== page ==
-----Visually Ritchie has constructed a film in the shadows, only occasionally getting out into spanning shots of daylight England. This, like the rest of the film, settles into place as the film develops. His infamous lightning cuts allow no slow moments, even when the pace would typically meander in the hands of a lesser Director. Holmes also riddles off explanations so rapidly that audiences can hardly pick up on all of what he is saying, or all of the nuanced humor during the interplay between Watson and him. Unfortunately much of the laugh-out-loud humor as been divulged in the trailer, but a film should not be penalized for the faults of its advertising campaign. The musical score is supplemental to the frantic convolutions of the film's earlier scenes, providing a spirited tune that rides the energy of fiddling and poses as anything but generic. The locations are likewise smart, the costumes are admirable, and the effects are gritty, proving to be another benefit of having an indie Director helm an event film. Ultimately there are no blatant shortcuts in the way of computer generation, only clever sets and a brilliant Art Direction.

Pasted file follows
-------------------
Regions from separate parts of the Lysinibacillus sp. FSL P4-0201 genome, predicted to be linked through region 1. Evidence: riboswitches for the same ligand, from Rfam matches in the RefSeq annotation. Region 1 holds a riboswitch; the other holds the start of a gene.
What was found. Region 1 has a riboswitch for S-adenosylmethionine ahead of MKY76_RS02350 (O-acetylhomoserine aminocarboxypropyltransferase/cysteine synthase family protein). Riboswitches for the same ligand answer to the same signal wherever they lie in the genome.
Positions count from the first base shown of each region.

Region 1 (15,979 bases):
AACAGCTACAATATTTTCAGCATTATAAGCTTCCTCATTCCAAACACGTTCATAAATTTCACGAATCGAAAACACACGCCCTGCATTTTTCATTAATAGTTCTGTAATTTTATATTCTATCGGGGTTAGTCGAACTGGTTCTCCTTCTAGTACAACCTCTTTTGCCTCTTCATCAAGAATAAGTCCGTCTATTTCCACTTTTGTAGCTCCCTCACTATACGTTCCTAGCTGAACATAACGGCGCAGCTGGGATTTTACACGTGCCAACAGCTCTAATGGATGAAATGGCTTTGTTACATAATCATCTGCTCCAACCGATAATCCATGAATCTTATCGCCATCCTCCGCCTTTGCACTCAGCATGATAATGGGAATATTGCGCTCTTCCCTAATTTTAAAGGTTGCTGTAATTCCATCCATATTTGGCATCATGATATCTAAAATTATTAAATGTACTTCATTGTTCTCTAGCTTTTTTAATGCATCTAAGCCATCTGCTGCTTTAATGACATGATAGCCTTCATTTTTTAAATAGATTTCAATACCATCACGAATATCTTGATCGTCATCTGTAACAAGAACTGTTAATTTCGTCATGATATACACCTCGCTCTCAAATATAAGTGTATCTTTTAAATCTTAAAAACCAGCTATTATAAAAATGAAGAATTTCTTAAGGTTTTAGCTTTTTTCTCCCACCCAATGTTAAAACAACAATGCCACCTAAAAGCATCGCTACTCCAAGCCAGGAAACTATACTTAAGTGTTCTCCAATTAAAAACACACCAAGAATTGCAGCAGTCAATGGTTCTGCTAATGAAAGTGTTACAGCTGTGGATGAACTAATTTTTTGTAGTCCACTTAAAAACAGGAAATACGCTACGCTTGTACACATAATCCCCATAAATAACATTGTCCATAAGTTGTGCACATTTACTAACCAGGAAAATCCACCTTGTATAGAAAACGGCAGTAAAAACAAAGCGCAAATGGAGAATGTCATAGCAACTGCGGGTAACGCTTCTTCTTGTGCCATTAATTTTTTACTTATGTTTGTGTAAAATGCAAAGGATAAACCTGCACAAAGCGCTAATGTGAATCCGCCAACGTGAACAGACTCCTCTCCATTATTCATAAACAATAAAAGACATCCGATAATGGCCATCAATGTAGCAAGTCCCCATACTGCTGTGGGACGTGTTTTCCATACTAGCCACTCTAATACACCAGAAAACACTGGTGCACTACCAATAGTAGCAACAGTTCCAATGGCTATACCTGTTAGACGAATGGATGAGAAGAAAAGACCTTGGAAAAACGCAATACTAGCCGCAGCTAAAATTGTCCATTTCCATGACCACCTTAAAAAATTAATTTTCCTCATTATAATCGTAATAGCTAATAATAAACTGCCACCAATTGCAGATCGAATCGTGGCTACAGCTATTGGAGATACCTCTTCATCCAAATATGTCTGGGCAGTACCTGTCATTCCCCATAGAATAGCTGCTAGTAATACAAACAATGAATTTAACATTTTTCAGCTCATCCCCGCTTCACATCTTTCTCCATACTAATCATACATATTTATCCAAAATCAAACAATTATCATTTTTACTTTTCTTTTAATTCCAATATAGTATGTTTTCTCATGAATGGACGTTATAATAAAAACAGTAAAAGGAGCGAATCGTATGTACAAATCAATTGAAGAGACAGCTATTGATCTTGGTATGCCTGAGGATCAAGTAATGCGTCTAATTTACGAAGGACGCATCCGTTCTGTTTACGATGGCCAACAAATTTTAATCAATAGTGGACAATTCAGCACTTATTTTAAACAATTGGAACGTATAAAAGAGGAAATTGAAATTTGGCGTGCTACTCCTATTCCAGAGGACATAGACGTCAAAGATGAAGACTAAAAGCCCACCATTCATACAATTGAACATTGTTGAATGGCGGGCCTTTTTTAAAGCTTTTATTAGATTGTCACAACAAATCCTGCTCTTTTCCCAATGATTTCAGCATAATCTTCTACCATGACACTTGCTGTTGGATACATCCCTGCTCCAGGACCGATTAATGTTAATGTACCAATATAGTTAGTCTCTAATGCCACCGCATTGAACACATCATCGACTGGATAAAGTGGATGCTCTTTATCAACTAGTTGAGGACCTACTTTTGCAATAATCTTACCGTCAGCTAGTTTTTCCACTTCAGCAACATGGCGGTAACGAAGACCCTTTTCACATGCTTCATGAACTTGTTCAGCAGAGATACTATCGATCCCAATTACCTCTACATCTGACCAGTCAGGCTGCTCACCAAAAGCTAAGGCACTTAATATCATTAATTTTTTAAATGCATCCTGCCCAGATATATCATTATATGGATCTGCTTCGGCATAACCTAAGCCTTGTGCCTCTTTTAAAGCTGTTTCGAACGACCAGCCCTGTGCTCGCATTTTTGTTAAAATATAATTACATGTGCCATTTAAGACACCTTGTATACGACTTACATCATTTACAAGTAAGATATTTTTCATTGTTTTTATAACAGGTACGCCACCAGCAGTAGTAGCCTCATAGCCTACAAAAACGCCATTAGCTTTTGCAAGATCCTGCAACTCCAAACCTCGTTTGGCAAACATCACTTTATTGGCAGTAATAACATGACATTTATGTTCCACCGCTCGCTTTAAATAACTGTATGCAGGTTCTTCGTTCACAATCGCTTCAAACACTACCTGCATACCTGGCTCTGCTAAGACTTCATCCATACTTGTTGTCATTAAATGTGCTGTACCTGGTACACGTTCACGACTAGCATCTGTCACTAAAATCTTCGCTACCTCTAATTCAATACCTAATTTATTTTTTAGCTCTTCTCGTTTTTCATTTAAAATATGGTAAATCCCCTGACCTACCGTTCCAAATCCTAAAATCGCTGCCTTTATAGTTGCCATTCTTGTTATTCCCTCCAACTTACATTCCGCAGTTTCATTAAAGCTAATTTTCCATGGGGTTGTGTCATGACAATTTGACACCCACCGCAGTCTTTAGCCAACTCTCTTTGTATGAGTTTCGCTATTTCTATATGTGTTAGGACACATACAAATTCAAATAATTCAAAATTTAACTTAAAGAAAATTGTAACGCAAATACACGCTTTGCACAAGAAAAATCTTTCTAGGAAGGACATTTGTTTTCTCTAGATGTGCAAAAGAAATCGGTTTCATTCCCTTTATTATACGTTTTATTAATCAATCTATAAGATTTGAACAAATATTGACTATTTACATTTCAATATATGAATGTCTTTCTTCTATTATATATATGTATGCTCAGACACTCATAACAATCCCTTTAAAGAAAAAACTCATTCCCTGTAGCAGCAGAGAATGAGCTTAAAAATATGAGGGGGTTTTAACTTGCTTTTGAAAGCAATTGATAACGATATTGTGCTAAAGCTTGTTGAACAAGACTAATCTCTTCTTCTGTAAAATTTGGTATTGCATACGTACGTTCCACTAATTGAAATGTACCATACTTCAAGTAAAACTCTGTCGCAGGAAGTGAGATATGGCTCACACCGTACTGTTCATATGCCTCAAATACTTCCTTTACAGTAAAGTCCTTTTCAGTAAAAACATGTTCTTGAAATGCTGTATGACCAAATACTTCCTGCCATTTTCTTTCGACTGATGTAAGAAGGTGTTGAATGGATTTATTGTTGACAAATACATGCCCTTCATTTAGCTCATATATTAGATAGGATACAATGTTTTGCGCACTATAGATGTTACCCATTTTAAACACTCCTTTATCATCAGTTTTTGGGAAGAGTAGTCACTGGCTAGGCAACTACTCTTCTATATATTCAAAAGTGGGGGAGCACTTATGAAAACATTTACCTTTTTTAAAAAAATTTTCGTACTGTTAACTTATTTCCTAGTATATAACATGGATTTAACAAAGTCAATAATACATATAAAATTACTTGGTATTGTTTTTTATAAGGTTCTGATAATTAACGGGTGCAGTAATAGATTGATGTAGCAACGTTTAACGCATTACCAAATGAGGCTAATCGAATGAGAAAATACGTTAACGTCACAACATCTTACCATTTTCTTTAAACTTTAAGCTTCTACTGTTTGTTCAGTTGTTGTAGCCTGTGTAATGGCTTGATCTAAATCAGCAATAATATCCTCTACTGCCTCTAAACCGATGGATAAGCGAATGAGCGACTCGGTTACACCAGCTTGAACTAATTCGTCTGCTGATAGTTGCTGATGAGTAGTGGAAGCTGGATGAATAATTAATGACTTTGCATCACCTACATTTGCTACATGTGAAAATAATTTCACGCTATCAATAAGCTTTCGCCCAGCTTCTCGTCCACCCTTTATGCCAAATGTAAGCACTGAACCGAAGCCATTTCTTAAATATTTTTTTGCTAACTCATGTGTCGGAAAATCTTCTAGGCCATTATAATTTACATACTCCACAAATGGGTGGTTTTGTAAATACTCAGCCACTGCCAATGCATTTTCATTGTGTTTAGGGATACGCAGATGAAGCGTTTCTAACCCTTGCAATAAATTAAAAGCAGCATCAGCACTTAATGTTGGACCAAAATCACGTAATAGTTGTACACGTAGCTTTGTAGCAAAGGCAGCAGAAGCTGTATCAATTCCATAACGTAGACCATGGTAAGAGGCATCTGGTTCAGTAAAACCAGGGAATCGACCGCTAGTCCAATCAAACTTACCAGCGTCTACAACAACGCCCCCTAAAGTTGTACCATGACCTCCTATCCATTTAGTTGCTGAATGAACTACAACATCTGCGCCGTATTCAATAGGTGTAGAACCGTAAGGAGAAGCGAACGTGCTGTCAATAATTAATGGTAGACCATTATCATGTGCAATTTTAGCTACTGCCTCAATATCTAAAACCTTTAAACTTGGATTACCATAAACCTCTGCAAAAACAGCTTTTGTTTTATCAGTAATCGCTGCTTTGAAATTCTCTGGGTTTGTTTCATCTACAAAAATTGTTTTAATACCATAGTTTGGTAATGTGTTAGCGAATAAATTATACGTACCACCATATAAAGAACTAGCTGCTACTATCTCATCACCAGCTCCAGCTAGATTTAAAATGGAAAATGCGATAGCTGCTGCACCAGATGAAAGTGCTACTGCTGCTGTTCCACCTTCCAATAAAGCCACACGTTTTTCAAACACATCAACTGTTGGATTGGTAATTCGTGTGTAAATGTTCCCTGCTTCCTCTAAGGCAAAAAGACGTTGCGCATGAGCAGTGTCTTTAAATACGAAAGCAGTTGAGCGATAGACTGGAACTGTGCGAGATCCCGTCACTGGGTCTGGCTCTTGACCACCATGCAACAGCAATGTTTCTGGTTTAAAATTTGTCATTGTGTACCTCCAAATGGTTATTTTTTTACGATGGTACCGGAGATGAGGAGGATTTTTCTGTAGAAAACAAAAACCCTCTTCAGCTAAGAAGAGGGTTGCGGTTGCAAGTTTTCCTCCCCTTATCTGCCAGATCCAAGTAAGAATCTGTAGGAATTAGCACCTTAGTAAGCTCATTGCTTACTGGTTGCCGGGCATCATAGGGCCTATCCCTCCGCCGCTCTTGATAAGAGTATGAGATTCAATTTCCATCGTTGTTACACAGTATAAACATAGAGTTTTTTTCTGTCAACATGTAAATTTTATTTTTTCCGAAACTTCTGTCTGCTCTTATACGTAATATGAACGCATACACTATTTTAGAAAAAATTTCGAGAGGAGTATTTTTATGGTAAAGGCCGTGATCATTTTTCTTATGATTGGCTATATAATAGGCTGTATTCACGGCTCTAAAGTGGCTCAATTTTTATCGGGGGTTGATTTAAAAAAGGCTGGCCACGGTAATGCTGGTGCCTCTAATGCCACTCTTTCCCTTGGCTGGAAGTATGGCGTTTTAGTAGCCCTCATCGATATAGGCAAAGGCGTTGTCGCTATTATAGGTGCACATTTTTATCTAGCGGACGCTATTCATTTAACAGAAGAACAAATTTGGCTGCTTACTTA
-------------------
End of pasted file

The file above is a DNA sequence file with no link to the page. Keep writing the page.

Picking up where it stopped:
-----'Sherlock Holmes' is refreshingly less conventional than one might guess, even if some viewers may find themselves a bit lost by Ritchie's unforgiving cuts and unrelenting energy. It jumps right into the tale, no origins told and no flashbacks necessary, relying on Holmes renowned history. Furthermore, many subtle elements of the various characters' past interactions are left for the audience to deduce in the fashion of Sherlock Holmes himself. And while the film may not be the grand epic some may have hoped for, its sheer entertainment value is undeniable. From the moment the credits roll it's apparent that 'Sherlock Holmes' cannot be full appreciated in one screening, and will likely grow in favor upon further viewings. It further presents itself as a gem of home entertainment in the long run, as a film that can be enjoyed on any occasion in any company, even with its hefty two-hour-plus runtime. This is a byproduct of the wonderfully gritty action Ritchie brings to the tale, and the uncompromising portrayal of the classic characters by the films superb leads. 'Sherlock Holmes' won't be quite what you expect, and you may even be dismayed by the films feisty narrative style, but more often than not you'll be completely entertained by the characters on screen in this fun addition to the loaded Holiday season.